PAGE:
The Indian government has still not reached an air travel bubble deal with South Korea, even after 23 months of the Covid-19 pandemic. This has prevented most Indians working in South Korea from returning home to visit family. Direct flights between the two countries were suspended in March 2020.

Nearly 14,000 Indians work and study in the Southeast Asian country, many of whom cannot afford the return trip without the air bubble. Previously, travelers paid between Rs 40,000 and Rs 50,000 for a round trip non-stop in India, but now they are forced to pay between Rs 1 lakh to Rs 1.2 lakh for a round trip with a stopover of sometimes 11:00. This means that a couple with a child traveling to India and back must spend around Rs 3.5 to 5 lakhs.

Transport bubbles are temporary agreements between two countries aimed at restarting commercial passenger services as scheduled international flights have been suspended following the COVID-19 pandemic. Among the countries in East Asia and South East Asia, India has transport bubble agreements only with Singapore and Japan.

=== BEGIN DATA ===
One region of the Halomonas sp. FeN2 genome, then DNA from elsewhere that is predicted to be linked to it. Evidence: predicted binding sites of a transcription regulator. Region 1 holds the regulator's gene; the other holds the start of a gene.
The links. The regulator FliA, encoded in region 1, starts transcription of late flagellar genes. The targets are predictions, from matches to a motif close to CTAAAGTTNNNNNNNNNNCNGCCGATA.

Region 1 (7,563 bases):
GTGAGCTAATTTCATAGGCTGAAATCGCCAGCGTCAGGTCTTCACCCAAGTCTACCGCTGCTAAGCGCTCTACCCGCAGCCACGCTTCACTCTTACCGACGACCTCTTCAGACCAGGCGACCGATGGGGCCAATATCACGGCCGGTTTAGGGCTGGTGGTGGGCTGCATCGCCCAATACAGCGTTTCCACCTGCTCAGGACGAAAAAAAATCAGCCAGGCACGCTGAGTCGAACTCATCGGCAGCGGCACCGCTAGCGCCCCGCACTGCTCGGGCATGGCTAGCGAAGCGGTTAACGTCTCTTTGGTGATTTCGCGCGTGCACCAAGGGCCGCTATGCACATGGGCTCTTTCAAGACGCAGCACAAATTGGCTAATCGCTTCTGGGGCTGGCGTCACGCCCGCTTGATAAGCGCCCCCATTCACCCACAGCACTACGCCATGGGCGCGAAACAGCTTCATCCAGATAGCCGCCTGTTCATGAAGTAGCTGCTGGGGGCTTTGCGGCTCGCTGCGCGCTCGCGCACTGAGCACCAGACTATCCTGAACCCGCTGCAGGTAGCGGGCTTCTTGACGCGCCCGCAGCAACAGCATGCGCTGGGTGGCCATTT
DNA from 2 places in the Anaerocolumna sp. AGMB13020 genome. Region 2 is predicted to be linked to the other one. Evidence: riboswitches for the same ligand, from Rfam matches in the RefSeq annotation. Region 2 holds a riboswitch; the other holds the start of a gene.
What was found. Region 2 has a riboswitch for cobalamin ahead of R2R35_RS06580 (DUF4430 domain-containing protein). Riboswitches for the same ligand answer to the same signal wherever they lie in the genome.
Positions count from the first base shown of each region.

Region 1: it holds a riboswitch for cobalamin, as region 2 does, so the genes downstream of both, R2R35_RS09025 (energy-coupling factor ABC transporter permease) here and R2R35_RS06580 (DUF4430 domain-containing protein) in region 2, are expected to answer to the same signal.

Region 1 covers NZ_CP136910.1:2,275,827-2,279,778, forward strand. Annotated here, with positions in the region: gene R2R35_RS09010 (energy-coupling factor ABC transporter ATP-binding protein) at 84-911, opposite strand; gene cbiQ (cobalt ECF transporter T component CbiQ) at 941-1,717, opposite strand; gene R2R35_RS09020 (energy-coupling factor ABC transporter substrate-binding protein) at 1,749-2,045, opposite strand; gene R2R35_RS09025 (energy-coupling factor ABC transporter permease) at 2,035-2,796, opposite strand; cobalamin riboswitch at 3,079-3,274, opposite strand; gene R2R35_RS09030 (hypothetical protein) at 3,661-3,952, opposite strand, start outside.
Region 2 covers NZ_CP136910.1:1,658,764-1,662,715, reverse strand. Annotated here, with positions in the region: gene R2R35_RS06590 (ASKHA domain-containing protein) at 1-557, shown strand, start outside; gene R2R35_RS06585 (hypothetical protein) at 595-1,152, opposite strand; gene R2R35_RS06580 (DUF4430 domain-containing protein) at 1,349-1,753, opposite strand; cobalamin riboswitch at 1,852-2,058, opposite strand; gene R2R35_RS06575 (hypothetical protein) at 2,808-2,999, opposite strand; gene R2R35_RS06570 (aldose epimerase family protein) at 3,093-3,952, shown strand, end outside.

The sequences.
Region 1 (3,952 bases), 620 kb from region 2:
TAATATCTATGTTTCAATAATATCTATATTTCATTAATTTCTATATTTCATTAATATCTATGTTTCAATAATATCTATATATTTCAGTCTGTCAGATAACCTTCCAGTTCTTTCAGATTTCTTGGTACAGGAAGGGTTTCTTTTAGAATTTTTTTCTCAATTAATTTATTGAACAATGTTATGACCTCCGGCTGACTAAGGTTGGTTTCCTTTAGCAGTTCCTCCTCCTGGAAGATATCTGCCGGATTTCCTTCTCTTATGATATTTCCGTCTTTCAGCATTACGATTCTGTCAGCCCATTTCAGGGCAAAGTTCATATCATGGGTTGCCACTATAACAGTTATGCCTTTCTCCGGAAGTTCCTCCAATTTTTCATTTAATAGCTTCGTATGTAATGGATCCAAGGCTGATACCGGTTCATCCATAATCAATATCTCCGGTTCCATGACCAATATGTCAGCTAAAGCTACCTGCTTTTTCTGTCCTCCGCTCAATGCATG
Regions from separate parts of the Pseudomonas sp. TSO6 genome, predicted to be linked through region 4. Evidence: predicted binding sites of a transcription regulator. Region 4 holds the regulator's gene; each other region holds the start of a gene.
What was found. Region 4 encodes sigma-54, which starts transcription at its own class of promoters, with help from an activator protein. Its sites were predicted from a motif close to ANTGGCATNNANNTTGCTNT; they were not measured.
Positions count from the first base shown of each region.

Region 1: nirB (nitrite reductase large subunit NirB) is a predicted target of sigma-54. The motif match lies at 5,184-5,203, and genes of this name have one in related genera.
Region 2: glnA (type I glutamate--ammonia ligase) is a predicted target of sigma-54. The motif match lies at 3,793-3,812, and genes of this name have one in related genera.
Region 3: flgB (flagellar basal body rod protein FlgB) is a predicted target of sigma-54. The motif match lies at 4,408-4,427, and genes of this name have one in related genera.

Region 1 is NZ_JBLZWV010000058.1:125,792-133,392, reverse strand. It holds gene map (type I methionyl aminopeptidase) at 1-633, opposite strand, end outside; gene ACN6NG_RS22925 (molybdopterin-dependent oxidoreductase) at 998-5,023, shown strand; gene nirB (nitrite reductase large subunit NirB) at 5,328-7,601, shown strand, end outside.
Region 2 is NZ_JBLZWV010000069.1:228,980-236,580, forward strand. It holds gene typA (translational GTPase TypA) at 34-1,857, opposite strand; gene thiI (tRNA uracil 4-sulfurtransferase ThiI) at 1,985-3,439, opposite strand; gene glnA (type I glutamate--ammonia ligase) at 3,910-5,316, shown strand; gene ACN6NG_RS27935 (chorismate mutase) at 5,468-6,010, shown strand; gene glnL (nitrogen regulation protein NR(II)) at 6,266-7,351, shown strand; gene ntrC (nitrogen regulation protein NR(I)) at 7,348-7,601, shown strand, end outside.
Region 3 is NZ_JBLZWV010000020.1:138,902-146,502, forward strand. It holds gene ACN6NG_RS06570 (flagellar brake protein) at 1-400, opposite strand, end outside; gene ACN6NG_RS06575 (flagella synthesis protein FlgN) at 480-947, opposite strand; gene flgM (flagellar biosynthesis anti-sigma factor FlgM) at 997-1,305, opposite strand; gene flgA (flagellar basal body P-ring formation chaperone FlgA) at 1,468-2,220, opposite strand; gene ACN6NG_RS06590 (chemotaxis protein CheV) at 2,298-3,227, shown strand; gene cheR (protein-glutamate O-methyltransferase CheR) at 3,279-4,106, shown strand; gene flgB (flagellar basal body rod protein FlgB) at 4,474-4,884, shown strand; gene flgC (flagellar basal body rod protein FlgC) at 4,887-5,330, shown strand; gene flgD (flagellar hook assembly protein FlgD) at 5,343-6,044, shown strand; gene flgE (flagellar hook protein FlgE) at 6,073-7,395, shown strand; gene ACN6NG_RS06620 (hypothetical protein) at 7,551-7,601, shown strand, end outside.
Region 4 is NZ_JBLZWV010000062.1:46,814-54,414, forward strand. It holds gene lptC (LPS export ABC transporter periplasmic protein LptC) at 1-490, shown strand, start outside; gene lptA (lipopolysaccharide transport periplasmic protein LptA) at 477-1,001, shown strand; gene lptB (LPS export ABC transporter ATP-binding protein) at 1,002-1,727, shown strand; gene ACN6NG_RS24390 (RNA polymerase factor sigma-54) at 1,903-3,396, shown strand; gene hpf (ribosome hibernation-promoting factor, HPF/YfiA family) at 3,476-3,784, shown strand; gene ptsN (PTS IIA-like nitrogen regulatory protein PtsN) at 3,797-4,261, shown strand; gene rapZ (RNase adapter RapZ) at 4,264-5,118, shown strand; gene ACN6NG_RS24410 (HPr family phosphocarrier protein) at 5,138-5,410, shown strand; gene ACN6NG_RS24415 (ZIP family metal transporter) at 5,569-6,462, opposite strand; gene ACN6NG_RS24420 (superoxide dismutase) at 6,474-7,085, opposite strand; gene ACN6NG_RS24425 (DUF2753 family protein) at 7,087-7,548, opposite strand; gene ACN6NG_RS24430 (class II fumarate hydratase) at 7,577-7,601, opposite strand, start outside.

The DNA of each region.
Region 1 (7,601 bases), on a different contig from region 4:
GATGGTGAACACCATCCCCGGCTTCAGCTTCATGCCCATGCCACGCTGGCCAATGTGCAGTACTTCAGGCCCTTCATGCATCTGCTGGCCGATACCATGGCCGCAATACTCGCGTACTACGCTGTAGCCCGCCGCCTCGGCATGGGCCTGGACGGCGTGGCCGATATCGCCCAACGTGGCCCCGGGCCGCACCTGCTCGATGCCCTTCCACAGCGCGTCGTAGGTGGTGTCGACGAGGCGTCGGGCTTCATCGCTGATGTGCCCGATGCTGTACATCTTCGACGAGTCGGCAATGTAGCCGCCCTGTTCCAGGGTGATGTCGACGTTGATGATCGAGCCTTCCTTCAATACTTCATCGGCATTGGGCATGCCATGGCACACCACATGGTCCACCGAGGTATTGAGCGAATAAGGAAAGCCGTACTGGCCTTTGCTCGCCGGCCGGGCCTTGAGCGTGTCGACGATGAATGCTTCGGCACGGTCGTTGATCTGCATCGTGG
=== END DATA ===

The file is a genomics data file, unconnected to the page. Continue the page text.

India has such agreements with 40 countries including Australia, Afghanistan, Bahrain, Bangladesh, Bhutan, Canada, Ethiopia, Finland, France, Iraq, Kazakhstan, Kenya , Kuwait, Maldives, Russia, Netherlands, Nigeria, United Kingdom, United States, United Arab Emirates, Tanzania, Switzerland and Sri Lanka.

Most passengers have only two options: to book seats on flights chartered by Asiana, which are extremely expensive. These always have a chance of being canceled due to the large number of passengers who have booked the flight, in addition to the restrictions for Indians, if they want to board this flight from India. The second option is to fly with Emirates or Qatar Airways transiting through Dubai or Doha with an extremely long layover period.